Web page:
After the rule change, I stopped donating to WITF altogether; shortly thereafter, in 1995, I discovered the internet (and the wonderful world of USENET) which provided a new (and more flexible) forum for my work. The WITF Auction was discontinued in 2005, but if they ever bring it back, I might whip up something just for old times sake!

BTW, the reason I picked ‘Biohazard’ as my business name can be traced back to the ‘NIMH’ film; plus, there was lots of material with the logo and name available from various lab safety catalogues (decals, tapes, bags etc) which I used to label my donations; I also used to send out little gift bags with my commissions containing the stickers and such.

I’m still trying to remember how I first discovered the furry fandom; I must have found the address of Ed Zolna’s Mailbox Books from an ad in some anthro comic or other in the early ’90s. I published a few folios of my own which were reasonably successful; thanks mainly to Mr. Zolna purchasing many copies for resale in his catalog, and Shon Howell providing me a with free ad in an early issue of ‘Genus’. I also had my work published in a couple of other folks’ zines; Brian Miller’s ‘Furrottica’ and Brian Yelverton’s ‘Sheepette Gazette’.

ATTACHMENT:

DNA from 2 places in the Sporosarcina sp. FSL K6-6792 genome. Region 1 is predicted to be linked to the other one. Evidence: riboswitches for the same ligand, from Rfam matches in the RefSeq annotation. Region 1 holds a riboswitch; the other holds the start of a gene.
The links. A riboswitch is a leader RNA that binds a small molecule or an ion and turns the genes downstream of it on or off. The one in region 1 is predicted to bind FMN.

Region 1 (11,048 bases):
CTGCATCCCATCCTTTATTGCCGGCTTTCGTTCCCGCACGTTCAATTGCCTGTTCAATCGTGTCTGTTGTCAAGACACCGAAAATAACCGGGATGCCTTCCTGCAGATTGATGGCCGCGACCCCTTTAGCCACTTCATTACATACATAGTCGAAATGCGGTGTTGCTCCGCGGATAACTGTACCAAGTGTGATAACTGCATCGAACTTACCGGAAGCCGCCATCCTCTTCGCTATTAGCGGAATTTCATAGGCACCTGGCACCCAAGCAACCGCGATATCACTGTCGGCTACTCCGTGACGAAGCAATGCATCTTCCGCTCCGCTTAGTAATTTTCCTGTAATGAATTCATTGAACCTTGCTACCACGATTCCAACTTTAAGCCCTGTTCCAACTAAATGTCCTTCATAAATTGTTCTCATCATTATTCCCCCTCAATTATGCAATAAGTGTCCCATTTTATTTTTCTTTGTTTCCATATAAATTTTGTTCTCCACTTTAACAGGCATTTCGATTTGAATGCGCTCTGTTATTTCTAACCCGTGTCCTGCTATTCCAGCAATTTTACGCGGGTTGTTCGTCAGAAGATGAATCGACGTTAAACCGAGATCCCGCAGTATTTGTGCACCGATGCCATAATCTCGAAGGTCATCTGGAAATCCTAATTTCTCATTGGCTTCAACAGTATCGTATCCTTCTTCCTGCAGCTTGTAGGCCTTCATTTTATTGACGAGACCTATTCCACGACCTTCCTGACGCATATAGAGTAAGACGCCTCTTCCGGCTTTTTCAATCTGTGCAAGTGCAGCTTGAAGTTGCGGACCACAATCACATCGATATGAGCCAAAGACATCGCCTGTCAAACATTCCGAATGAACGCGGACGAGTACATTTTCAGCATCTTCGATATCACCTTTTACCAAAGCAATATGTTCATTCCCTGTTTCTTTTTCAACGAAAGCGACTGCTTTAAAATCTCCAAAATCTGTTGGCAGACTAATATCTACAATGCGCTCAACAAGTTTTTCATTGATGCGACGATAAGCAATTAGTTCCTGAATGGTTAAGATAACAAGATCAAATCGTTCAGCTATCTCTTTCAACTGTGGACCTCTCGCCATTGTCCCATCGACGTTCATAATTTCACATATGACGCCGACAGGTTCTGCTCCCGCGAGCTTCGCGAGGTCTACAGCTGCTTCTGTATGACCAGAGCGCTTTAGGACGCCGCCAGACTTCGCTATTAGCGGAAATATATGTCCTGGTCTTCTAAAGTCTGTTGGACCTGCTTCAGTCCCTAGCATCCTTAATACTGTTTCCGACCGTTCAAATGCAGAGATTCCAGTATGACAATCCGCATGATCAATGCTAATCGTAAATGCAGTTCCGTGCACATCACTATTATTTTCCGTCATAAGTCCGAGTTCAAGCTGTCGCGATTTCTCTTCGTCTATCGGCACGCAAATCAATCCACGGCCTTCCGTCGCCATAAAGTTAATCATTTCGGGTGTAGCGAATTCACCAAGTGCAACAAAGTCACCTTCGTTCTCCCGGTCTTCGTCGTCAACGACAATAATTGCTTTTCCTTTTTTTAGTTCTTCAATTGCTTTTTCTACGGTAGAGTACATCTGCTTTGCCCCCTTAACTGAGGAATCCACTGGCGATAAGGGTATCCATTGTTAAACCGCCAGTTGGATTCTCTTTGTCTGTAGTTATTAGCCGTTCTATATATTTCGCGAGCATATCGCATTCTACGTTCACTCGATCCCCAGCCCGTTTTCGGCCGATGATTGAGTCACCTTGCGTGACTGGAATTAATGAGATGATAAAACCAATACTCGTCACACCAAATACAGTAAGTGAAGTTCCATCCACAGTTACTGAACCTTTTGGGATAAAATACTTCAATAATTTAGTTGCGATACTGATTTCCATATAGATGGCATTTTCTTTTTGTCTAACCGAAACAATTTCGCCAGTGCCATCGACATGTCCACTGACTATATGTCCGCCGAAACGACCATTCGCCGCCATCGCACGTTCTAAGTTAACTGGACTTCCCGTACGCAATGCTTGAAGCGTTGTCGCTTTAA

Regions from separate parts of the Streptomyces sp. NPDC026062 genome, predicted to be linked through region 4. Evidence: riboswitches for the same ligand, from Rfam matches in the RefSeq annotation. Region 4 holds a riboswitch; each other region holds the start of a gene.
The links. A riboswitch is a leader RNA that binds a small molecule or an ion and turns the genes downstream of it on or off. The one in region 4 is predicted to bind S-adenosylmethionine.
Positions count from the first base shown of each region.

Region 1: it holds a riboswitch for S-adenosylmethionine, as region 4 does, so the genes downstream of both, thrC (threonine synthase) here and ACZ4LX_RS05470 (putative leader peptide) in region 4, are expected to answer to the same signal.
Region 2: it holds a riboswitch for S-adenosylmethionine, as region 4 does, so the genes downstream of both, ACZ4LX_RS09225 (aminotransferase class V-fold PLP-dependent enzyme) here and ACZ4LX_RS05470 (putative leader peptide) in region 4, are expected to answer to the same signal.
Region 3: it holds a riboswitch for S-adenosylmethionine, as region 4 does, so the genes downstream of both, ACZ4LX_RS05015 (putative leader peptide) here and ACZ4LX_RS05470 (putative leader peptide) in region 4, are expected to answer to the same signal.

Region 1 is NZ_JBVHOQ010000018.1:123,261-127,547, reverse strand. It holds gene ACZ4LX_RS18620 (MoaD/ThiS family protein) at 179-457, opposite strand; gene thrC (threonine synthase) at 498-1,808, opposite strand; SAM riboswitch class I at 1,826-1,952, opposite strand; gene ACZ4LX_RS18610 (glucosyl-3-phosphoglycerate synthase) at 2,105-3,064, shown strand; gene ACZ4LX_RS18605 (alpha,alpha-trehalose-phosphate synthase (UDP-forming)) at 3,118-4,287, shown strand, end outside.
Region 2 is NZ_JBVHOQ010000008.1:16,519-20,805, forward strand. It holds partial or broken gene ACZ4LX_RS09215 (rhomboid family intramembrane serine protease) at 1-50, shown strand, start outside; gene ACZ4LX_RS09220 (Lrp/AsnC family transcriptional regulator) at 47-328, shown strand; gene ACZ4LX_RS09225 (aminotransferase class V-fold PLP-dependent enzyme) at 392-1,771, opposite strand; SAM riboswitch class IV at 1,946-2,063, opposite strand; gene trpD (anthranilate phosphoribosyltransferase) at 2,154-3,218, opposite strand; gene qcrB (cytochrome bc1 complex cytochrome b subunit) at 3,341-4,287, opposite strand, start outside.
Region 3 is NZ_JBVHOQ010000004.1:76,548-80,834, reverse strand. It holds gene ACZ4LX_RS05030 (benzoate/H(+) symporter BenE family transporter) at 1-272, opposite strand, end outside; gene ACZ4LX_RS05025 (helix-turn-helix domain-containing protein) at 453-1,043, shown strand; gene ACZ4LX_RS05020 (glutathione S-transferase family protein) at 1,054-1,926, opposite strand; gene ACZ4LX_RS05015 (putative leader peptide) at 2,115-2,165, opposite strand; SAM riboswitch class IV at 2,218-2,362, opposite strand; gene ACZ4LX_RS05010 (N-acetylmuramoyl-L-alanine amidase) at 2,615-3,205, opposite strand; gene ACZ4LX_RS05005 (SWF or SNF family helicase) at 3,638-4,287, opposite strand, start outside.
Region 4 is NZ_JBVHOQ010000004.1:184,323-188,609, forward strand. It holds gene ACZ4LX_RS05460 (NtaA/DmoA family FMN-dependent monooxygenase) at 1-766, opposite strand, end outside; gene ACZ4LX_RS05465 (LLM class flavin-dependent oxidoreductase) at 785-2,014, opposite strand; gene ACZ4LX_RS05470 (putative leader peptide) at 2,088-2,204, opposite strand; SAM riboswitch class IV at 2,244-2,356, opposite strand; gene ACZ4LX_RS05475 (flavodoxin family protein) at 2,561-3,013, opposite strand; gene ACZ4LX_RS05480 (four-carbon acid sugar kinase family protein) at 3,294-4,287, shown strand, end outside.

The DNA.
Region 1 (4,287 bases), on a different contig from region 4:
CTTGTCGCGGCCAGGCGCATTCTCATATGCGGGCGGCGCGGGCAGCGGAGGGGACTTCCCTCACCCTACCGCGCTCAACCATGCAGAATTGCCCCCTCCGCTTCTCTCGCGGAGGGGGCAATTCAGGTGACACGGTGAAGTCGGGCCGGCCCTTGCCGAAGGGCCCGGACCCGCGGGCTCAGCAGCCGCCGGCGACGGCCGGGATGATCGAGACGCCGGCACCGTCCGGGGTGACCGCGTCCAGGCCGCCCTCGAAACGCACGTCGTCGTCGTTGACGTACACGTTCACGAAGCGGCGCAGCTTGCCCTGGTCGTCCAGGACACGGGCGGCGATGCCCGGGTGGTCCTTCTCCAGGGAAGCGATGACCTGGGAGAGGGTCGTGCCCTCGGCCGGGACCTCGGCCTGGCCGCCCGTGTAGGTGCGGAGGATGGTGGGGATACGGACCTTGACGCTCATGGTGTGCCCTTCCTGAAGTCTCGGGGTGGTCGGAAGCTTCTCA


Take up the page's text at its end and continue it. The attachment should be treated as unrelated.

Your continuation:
Can you talk a little about the community you were in – was that pennsylvania, was it conservative, and was it daring to be a queer artist there and then? Were you known for non-furry art or part of a regular art scene?

Central PA is pretty conservative, but almost every person I showed my artwork to – friends, relatives and employers – was cool with it! There was a woman in her 90s named Dot who worked at a convenience store I frequented; she bought copies of all of my folios and one of my paintings! I also made sales to my barber, my dentist and my optometrist over the years. The only bad experience I had was with a young woman at a print shop who refused to copy my hardcore folios; the manager apologized and did the job himself, so it was no big deal. I didn’t really interact with any other artists except during the annual Gallery 33 pre-auction exhibition at the Milton Hershey School in Hershey, PA (there wasn’t any furry scene that I knew of in the local area).